This insulates government from social issues, relieving politicians of the responsibility to be directly accountable to policy preferences of voters. The result is that social issues come to appear less real, less urgent, less profound. And since these issues are being worked upon by only the best and the brightest, whatever solution they deliver will inevitably be branded with the unquestionable authority of nonpartisan expertise. For a technocrat, every problem, no matter how pervasive and structural, is thus made minor, or at the very least manageable.
Technocracy is therefore self-justifying—at least for technocrats. Regardless of whether or not the problem actually gets resolved, the mere creation of ‘solutions’ proves that the technocratic approach works. If this circular logic is allowed to run out of control there emerges a very serious danger that the technocratic state could enter a cycle of constantly reproducing itself, of commissioning another study, another taskforce, and another consultant, all while social problems continue to fester unabated. This is the darker and inevitably unintentional double-meaning of Dr. Furey’s question, “what’s the next sentence and the sentence after that? What’s the next set of plans?”
A different problem is that nonpartisan expertise is hardly ever actually nonpartisan. In matters of governance and political economy, knowledge infamously intersects with power. What is taken to be preferable or intolerable is almost always a political decision, and this decision greatly determines what sort of solutions a technocratic politics produces.
Take the issue of homelessness, for example. One possible ‘solution’ might be to expropriate all vacant homes and give them, rent free, to the destitute. However, this solution is always pre-emptively ruled out, because it would wreak havoc on the housing market and render the current socioeconomic model that the Liberals support and maintain—liberal democratic capitalism—suddenly and disastrously untenable. This is an extreme example, but it demonstrates the basic dynamic nicely: there are always options deemed politically unfeasible, and as such excluded.
This problem is especially acute when it comes to a proud dealmaker like Dr. Furey, who ran on his ability to maintain and enlarge existing political alliances. Dr. Furey hasn’t refused to increase the minimum wage because it is impossible, but because doing so would be insufficiently “responsible” to the small business owners and Boards of Trade that would likely respond with hostility to such a change. In other words, Dr. Furey’s position as a technocrat open to any and all evidenced-based solutions actually greatly limits his available policy options, since anything that rocks the boat would be unattractive at best.
Furthermore, experts themselves limit the political solutions they deem appropriate based on the school of thought they ascribe to within their discipline. A neoliberal economist, for example, might see any enlargement of government expenditure to be unacceptable, and would therefore produce research advocating for a drastically reduced deficit. Exactly what sort of policy a technocratic government produces, then, largely depends on the relationship between the political beliefs of elected representatives and the disciplines of their appointed experts.
In that regard, it remains difficult to predict in detail what a Furey government would look like. Exactly who Furey would hire would be a major factor in the sort of legislation his government would produce—though the (re-)appointment of fellow Alderon alumni Gary Norris to the clerk of the executive council post he held for nearly a decade under Danny Williams may be an early glimpse of things to come. As would the degree to which Dr. Furey would decide to toe the party line and emulate the legislative priorities of his cabinet members and party allies.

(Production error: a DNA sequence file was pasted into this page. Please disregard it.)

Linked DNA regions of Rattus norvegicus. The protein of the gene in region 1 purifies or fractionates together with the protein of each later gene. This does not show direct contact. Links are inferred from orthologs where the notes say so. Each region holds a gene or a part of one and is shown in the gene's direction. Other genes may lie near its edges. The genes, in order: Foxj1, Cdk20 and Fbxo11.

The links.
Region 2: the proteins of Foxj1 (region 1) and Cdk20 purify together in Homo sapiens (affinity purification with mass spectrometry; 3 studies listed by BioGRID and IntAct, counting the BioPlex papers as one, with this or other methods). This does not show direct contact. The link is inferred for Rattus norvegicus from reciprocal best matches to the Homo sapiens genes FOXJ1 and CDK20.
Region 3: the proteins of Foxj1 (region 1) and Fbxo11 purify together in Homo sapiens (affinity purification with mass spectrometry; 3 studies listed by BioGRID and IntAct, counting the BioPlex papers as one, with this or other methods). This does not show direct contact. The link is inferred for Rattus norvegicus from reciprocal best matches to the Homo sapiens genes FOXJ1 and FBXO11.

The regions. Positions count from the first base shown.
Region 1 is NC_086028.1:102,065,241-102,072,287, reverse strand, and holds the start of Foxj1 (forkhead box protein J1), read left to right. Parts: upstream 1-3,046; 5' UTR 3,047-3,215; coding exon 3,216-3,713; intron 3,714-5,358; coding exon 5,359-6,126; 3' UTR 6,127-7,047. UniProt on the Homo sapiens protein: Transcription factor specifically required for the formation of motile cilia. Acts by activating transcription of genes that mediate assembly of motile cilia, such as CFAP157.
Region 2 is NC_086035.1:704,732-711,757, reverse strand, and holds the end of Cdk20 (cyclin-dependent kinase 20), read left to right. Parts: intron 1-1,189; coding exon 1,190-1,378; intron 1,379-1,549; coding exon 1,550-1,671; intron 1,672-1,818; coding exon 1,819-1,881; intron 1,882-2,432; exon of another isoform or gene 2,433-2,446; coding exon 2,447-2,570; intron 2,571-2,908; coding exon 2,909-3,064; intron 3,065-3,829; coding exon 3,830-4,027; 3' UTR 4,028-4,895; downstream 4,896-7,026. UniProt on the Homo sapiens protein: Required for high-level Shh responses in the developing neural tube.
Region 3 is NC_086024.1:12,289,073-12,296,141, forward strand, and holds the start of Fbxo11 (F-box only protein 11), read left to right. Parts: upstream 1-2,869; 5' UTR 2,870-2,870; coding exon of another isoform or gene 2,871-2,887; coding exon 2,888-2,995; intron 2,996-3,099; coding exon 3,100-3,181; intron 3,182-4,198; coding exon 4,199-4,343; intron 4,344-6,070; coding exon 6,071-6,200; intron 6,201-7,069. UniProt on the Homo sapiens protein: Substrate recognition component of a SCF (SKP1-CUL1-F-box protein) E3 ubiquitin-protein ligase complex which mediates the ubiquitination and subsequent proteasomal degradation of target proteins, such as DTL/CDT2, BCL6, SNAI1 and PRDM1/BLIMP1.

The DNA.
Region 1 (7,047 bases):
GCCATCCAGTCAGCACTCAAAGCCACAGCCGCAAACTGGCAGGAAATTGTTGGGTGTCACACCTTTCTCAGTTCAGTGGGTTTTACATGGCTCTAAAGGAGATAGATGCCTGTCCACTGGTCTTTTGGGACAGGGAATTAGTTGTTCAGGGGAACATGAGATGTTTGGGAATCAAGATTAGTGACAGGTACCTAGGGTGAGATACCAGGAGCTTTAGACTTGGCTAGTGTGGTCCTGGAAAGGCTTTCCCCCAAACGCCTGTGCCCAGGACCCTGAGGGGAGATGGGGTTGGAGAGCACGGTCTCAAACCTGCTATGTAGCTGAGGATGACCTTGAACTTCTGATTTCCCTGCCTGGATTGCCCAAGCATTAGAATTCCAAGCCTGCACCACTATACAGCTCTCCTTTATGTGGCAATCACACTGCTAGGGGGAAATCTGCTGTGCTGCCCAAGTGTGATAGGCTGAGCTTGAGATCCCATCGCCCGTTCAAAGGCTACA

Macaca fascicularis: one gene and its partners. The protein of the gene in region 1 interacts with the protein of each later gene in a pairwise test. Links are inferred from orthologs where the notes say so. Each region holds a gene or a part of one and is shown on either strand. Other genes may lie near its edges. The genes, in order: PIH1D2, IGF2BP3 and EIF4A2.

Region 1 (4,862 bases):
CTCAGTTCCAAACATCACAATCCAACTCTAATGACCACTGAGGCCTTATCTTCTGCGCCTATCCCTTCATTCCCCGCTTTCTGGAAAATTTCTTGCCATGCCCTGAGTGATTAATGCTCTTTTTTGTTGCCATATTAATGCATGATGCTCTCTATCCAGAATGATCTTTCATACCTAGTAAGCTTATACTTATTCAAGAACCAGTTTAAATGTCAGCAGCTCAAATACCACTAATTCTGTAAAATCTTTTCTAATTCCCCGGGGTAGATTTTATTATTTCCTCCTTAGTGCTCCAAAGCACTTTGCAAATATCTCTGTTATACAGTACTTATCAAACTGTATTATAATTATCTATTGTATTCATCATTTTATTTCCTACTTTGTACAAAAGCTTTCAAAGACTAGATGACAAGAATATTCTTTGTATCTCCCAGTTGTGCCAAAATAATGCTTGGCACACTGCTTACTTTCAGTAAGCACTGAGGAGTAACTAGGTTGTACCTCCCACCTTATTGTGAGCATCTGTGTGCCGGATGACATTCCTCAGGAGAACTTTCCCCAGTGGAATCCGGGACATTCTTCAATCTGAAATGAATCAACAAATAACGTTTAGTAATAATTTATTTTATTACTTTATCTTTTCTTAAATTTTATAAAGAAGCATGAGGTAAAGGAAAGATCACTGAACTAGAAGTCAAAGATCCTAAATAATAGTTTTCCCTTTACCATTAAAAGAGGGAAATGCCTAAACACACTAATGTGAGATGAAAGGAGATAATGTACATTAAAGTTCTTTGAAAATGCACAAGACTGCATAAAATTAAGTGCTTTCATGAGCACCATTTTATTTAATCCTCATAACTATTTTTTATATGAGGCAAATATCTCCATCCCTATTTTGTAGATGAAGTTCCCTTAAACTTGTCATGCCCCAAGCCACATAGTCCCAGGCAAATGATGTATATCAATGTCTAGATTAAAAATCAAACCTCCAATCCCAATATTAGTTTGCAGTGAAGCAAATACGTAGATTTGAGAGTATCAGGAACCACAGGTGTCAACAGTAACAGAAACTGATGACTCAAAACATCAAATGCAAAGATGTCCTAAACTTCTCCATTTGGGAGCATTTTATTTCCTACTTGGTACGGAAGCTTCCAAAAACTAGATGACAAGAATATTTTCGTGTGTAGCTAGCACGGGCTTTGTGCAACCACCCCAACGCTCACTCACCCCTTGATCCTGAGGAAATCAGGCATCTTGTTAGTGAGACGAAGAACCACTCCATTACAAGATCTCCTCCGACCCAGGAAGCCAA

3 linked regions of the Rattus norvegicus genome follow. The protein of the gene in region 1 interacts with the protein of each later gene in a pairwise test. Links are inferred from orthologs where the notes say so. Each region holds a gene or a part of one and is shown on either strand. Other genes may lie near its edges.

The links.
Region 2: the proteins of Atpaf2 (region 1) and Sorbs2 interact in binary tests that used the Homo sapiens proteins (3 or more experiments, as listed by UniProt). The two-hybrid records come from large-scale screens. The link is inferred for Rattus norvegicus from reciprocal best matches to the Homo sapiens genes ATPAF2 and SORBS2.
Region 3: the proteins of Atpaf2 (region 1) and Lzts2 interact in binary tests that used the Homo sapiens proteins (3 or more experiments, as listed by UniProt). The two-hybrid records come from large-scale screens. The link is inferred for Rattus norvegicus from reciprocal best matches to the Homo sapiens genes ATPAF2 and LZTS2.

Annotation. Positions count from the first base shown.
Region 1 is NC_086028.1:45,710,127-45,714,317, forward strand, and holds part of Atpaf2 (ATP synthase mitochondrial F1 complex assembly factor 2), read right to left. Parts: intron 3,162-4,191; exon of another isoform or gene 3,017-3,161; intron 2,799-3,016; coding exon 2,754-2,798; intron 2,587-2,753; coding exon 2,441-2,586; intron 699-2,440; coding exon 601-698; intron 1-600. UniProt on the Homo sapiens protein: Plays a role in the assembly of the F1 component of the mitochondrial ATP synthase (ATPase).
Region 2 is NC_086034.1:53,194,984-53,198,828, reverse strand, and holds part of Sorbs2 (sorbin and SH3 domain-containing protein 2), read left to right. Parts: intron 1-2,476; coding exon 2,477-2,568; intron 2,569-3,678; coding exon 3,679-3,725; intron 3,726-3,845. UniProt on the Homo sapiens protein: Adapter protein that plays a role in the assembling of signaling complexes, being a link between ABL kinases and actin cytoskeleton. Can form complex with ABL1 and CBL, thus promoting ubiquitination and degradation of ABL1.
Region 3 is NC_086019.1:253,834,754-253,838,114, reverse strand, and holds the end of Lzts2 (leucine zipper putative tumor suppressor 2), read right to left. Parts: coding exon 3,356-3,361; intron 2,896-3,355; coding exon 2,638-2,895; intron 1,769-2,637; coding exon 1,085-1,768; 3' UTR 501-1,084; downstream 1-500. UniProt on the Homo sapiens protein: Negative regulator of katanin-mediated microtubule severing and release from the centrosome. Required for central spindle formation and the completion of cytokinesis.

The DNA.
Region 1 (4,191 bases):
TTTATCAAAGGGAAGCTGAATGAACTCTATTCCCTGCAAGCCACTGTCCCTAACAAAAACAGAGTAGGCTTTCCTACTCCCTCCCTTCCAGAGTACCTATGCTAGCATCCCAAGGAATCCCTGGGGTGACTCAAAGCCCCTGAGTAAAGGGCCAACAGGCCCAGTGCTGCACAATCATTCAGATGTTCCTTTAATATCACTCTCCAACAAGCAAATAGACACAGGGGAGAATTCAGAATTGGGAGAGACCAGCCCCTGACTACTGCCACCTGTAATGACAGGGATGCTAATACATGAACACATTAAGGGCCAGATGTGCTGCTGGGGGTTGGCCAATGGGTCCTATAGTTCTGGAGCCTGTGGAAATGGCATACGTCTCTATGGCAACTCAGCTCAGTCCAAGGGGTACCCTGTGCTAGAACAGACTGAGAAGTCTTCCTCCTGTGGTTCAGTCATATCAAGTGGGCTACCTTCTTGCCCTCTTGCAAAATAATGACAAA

Some advocates of technocracy argue that its emphasis on careful evaluation and expertise can be a safeguard. Technocracy, they claim, moderates a leader’s worst impulses and ensures that nothing too extreme or destabilizing occurs. But the extent to which this is true depends largely on whether political conditions and expert advice permit it. When Dr. Furey told iPolitics that everything is on the table, what he might really mean is that a softer approach, one that minimizes harming the livelihoods of working families of this province, may already have been ruled out. “Sometimes you have to cut off a leg to save a patient,” he remarked, “but that can be a measured and balanced decision.” (Furey has since backed away from the possibility of mass layoffs.)
In sum, it’s essential that Dr. Furey’s politics not be confused as vague, fluid, or absent altogether. If we take Dr. Furey at his spoken word—and that does seem to be his preferred method of campaigning—we discover a very particular political approach. It is an approach that is deeply invested in existing power structures, in the governance of the many by an elite, highly-credentialed, and highly-paid few. It is an approach that sees this province’s political problems as being far too complicated for the average Newfoundlander and Labradorian, and as better handled by nonpartisan appointees. It is an approach that favors the scalpel over the bucksaw.
And now that Dr. Furey is premier, Newfoundland and Labrador had better be prepared to lay back and stare up into the operating light.
The Independent is 100% funded by its readers. Your pay-what-you-can subscription or one-time donation provides a base of revenue to keep our bills paid and our contributors writing. For as little as $5 a month, you can fund the future of journalism in Newfoundland and Labrador.